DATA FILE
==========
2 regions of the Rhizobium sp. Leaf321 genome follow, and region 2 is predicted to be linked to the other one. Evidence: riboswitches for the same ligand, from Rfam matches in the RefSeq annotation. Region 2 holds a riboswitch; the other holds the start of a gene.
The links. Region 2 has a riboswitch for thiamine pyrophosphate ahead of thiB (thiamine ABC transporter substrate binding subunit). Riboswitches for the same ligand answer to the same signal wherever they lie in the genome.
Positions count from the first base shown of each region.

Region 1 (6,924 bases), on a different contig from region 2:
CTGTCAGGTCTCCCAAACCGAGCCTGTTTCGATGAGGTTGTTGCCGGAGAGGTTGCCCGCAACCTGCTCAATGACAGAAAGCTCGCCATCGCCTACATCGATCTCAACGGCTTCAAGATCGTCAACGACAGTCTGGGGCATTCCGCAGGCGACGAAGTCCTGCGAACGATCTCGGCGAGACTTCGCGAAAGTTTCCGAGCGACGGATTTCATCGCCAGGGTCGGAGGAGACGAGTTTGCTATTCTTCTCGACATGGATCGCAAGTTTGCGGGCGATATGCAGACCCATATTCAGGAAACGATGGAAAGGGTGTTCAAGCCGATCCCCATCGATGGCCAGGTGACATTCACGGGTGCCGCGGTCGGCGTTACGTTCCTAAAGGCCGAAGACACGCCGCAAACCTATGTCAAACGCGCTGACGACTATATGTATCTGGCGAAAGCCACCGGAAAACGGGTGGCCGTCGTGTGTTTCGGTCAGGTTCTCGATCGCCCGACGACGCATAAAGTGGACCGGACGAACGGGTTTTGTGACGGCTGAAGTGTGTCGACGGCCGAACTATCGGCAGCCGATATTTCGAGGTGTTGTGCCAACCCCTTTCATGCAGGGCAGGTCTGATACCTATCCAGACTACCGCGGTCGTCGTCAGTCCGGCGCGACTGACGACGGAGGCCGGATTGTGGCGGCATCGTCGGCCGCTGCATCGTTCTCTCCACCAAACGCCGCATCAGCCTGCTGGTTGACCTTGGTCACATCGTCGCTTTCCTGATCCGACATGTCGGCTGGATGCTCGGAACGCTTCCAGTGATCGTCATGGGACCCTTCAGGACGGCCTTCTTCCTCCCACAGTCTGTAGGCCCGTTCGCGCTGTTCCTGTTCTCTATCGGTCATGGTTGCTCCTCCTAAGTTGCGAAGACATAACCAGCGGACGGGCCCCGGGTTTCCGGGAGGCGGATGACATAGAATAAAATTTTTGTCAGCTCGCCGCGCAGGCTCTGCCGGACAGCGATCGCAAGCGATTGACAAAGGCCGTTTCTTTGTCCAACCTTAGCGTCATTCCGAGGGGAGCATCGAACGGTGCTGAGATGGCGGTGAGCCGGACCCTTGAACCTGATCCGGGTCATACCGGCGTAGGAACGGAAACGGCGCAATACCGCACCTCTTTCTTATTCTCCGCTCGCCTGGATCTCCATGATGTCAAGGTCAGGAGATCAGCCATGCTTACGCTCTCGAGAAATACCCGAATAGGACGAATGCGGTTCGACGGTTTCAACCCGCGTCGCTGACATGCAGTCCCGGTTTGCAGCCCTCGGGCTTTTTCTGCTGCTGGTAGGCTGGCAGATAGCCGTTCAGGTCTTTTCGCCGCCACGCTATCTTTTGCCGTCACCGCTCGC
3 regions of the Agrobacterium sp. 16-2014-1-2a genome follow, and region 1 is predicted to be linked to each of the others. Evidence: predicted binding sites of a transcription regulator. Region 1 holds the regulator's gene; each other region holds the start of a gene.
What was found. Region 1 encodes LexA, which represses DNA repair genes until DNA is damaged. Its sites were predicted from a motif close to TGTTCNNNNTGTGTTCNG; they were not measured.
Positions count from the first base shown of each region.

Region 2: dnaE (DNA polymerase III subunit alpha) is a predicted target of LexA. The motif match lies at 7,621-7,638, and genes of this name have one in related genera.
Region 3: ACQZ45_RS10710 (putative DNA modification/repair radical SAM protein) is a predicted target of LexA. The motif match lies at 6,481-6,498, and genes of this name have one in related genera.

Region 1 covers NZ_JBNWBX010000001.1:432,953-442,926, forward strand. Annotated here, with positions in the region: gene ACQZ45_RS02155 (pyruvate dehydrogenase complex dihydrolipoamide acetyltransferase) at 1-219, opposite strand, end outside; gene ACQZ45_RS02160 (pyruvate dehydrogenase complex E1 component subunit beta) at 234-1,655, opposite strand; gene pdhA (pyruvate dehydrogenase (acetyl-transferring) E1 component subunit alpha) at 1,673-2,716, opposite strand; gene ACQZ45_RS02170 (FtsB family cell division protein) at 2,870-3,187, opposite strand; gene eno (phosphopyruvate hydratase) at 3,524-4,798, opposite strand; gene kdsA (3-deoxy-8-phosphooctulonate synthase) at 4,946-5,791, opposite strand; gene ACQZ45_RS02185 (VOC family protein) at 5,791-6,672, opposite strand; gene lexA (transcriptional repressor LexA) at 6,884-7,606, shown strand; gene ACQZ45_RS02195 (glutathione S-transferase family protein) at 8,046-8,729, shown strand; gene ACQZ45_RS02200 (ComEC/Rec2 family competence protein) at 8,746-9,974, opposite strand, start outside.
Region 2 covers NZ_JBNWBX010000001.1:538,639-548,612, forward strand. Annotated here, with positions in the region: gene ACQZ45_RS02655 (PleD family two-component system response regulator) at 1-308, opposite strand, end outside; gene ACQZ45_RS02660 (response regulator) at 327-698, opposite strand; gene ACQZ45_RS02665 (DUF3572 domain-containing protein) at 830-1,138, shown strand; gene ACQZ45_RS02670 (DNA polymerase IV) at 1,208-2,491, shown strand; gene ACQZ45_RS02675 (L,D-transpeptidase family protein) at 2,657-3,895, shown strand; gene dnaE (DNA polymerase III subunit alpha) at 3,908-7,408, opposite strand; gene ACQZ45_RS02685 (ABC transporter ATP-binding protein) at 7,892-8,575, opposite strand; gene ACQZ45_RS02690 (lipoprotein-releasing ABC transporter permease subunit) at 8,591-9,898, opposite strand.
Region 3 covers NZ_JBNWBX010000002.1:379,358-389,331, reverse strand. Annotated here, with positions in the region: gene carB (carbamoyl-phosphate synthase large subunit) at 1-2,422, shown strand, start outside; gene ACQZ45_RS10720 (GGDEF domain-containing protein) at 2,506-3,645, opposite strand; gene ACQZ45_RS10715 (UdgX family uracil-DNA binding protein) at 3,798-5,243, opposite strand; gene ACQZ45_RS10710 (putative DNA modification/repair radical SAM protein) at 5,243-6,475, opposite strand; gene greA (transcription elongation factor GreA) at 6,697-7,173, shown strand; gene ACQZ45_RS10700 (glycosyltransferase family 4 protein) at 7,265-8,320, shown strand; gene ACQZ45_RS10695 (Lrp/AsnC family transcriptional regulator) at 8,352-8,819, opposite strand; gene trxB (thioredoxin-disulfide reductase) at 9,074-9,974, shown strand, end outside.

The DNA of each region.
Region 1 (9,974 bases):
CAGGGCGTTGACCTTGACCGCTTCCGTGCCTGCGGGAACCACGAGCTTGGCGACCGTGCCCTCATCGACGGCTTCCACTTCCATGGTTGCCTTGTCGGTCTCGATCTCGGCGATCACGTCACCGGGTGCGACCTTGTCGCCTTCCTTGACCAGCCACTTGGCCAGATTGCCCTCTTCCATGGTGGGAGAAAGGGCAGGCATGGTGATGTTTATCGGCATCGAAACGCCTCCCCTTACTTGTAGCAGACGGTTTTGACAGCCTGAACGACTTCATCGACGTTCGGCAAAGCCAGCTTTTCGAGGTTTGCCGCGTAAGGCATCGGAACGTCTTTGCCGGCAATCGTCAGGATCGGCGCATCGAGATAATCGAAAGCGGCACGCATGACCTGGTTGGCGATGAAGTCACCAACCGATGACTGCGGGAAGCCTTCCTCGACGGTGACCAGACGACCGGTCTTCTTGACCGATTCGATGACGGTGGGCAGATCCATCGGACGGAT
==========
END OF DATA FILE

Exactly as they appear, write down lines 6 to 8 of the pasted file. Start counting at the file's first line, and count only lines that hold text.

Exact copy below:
3 regions of the Agrobacterium sp. 16-2014-1-2a genome follow, and region 1 is predicted to be linked to each of the others. Evidence: predicted binding sites of a transcription regulator. Region 1 holds the regulator's gene; each other region holds the start of a gene.
What was found. Region 1 encodes LexA, which represses DNA repair genes until DNA is damaged. Its sites were predicted from a motif close to TGTTCNNNNTGTGTTCNG; they were not measured.
Positions count from the first base shown of each region.